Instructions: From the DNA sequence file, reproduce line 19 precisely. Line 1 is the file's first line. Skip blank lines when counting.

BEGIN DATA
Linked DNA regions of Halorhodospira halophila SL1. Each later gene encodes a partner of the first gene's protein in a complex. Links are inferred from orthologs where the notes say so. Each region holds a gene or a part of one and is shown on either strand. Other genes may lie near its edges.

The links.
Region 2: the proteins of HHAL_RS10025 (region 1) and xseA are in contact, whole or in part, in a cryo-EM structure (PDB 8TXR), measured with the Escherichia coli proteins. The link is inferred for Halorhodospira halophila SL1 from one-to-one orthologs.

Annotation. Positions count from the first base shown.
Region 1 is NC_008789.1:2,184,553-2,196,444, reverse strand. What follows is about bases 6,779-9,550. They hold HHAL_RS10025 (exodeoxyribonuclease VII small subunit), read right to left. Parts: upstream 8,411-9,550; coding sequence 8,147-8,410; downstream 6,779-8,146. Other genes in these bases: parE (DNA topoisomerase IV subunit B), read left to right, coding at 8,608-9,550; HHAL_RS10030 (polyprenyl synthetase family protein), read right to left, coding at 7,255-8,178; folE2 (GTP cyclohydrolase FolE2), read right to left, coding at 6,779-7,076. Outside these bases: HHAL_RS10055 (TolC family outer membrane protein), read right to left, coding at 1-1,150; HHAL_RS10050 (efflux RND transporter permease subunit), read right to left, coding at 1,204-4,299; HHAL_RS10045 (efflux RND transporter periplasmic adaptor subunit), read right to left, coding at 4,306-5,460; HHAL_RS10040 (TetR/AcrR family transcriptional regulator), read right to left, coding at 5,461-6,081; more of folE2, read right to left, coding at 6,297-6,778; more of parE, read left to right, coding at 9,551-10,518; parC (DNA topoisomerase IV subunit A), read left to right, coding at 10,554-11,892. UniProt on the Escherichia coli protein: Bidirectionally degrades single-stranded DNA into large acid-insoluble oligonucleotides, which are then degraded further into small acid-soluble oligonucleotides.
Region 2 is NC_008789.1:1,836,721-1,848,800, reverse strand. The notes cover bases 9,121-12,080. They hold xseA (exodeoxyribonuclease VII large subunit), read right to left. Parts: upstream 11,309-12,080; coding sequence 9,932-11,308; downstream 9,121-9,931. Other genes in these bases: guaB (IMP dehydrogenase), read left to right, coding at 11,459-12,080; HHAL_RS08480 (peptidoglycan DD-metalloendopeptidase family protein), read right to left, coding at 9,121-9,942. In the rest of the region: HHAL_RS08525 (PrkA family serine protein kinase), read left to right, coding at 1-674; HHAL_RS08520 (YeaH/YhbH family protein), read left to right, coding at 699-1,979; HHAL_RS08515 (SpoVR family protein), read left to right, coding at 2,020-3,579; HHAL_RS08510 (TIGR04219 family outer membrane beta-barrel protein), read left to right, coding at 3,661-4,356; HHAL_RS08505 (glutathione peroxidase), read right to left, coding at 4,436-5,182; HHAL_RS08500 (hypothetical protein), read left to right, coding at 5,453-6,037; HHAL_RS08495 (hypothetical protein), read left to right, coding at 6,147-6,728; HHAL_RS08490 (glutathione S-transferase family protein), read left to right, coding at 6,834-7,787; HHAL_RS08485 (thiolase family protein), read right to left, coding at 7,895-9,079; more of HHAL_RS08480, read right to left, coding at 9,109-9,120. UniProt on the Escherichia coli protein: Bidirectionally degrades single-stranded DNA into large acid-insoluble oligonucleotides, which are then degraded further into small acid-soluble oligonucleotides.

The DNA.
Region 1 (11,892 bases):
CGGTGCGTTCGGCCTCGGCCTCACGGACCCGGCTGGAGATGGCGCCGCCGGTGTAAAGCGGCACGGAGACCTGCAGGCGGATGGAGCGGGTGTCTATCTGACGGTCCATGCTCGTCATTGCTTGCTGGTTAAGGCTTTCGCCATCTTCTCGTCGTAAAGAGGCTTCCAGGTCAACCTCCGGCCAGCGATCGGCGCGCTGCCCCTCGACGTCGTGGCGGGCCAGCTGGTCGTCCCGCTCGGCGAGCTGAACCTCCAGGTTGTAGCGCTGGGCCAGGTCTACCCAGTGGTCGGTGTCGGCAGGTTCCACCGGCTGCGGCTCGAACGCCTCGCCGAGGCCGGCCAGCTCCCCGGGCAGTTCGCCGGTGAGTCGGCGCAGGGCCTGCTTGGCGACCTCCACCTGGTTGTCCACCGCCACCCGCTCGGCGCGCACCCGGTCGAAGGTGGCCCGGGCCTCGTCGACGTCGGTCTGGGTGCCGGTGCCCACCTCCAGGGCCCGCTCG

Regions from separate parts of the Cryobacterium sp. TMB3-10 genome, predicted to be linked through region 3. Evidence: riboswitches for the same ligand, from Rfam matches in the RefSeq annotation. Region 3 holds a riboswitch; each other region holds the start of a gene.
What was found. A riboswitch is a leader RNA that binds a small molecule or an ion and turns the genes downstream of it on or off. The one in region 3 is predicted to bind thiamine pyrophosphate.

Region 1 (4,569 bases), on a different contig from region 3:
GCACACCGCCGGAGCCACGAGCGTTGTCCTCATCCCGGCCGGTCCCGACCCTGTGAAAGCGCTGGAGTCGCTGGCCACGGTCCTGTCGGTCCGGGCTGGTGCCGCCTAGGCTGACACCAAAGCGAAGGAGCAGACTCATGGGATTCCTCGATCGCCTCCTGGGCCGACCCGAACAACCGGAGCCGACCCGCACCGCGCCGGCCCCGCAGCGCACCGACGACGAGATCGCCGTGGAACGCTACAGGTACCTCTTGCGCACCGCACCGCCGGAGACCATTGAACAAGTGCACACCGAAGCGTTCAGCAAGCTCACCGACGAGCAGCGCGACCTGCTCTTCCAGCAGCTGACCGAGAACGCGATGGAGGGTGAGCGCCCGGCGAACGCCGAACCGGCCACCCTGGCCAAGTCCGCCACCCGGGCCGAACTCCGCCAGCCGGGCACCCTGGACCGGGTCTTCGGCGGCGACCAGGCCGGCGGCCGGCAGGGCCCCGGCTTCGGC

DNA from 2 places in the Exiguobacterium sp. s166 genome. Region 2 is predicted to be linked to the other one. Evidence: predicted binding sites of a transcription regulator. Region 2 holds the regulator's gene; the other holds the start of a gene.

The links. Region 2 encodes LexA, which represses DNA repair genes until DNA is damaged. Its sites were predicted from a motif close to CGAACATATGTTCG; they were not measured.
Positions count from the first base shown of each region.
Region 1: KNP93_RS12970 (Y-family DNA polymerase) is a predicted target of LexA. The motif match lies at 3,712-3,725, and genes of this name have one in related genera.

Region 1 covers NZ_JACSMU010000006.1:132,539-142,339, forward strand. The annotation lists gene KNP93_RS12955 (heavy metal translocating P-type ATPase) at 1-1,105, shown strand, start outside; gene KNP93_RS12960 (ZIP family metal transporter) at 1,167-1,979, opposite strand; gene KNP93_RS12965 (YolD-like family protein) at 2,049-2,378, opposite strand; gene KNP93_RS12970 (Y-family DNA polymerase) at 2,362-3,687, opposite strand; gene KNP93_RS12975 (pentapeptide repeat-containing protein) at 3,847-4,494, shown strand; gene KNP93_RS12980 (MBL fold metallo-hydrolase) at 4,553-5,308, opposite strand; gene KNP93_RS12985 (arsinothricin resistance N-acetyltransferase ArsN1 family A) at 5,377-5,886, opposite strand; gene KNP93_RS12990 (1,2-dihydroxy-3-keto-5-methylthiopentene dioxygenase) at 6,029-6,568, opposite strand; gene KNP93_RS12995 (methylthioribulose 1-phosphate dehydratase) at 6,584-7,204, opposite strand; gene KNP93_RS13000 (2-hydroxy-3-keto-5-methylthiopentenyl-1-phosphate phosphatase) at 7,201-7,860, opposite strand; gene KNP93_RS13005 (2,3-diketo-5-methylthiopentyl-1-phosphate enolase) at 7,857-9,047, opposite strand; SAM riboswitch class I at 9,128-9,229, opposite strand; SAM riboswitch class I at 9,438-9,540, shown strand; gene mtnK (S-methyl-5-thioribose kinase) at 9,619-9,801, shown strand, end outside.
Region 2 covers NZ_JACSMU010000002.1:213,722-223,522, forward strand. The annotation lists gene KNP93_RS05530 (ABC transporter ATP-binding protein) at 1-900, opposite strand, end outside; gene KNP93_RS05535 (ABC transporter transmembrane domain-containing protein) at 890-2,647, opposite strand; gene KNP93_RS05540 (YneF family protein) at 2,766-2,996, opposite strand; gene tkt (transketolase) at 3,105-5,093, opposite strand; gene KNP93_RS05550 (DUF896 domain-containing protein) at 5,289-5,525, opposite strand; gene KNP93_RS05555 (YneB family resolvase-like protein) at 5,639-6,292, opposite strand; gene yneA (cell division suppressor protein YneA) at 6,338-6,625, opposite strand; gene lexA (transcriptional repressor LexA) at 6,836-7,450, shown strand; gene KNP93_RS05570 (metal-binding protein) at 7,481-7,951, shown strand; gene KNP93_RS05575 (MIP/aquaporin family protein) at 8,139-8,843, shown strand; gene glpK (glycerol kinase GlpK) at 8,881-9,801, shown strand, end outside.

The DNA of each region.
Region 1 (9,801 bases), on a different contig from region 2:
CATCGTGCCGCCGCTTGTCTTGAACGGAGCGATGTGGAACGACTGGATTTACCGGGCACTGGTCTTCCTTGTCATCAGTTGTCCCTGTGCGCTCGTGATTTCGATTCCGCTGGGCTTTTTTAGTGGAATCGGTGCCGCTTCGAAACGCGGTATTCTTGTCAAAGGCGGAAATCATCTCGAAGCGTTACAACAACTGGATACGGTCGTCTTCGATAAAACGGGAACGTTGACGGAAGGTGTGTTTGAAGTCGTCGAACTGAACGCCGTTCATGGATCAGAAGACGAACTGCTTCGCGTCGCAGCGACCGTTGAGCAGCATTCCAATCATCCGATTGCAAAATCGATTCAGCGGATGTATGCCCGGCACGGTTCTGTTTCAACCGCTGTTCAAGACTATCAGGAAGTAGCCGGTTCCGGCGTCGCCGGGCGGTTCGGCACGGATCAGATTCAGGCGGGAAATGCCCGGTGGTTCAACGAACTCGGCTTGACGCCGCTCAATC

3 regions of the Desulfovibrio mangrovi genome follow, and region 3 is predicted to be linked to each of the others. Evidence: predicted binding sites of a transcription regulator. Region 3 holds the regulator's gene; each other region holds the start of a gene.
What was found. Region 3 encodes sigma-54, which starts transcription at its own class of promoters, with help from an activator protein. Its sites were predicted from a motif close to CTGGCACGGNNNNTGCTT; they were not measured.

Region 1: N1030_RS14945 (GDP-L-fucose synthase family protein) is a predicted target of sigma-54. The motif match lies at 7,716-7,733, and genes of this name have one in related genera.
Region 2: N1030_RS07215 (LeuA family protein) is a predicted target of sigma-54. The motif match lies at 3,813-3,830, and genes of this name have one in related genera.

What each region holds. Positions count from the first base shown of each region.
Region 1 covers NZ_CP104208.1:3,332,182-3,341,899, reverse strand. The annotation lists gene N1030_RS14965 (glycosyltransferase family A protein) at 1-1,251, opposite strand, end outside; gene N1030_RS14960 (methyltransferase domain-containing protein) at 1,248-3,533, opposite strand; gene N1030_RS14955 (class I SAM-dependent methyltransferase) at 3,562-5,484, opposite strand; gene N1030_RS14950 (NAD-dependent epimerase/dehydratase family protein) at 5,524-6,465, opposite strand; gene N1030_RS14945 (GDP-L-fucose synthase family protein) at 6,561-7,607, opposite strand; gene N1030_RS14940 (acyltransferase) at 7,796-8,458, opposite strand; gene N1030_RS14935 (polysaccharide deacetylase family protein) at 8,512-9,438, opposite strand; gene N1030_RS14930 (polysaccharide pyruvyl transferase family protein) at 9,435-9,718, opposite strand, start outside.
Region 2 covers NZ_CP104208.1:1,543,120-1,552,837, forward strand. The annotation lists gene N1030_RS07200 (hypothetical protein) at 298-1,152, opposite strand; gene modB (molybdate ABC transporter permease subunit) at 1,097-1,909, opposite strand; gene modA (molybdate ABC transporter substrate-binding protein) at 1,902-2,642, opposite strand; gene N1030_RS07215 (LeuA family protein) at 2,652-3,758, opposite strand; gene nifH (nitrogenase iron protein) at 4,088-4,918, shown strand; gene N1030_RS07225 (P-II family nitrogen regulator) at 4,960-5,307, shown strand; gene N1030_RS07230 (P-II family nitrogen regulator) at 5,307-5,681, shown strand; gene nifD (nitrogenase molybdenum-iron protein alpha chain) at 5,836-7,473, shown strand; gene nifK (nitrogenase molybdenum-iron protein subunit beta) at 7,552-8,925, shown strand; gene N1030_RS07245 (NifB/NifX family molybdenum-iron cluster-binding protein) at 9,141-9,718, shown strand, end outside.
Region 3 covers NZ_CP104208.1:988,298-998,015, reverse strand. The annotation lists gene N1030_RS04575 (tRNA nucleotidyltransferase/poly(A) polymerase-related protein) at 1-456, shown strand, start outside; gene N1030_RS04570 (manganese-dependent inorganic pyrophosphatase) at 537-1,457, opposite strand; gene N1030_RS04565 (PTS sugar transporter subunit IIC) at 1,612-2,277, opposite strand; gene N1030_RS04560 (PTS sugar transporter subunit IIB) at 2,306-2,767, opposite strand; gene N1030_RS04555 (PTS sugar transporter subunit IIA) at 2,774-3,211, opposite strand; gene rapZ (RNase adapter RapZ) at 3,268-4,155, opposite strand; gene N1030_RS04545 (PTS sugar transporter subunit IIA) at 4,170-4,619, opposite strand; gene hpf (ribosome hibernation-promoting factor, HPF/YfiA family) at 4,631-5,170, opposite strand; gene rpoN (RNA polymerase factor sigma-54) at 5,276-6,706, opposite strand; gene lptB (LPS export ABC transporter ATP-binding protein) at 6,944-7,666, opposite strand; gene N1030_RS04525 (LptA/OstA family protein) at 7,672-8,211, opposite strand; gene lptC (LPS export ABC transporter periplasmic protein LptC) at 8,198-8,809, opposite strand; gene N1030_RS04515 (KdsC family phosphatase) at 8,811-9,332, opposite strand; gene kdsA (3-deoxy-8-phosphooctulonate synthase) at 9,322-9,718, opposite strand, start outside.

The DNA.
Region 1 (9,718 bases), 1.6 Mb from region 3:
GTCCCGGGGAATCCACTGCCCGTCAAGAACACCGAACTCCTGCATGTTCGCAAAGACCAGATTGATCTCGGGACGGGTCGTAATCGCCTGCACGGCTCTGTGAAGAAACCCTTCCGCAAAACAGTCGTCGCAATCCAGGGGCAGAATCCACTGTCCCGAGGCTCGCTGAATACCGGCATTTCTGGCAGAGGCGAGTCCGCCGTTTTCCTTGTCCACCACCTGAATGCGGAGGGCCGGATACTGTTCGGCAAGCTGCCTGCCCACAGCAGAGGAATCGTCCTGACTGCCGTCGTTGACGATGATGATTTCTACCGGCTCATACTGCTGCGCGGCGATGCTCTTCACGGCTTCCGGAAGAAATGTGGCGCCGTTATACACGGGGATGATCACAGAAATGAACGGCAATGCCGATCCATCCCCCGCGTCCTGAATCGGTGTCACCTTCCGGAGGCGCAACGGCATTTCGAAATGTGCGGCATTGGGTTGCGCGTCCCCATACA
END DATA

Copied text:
Region 2 covers NZ_JACSMU010000002.1:213,722-223,522, forward strand. The annotation lists gene KNP93_RS05530 (ABC transporter ATP-binding protein) at 1-900, opposite strand, end outside; gene KNP93_RS05535 (ABC transporter transmembrane domain-containing protein) at 890-2,647, opposite strand; gene KNP93_RS05540 (YneF family protein) at 2,766-2,996, opposite strand; gene tkt (transketolase) at 3,105-5,093, opposite strand; gene KNP93_RS05550 (DUF896 domain-containing protein) at 5,289-5,525, opposite strand; gene KNP93_RS05555 (YneB family resolvase-like protein) at 5,639-6,292, opposite strand; gene yneA (cell division suppressor protein YneA) at 6,338-6,625, opposite strand; gene lexA (transcriptional repressor LexA) at 6,836-7,450, shown strand; gene KNP93_RS05570 (metal-binding protein) at 7,481-7,951, shown strand; gene KNP93_RS05575 (MIP/aquaporin family protein) at 8,139-8,843, shown strand; gene glpK (glycerol kinase GlpK) at 8,881-9,801, shown strand, end outside.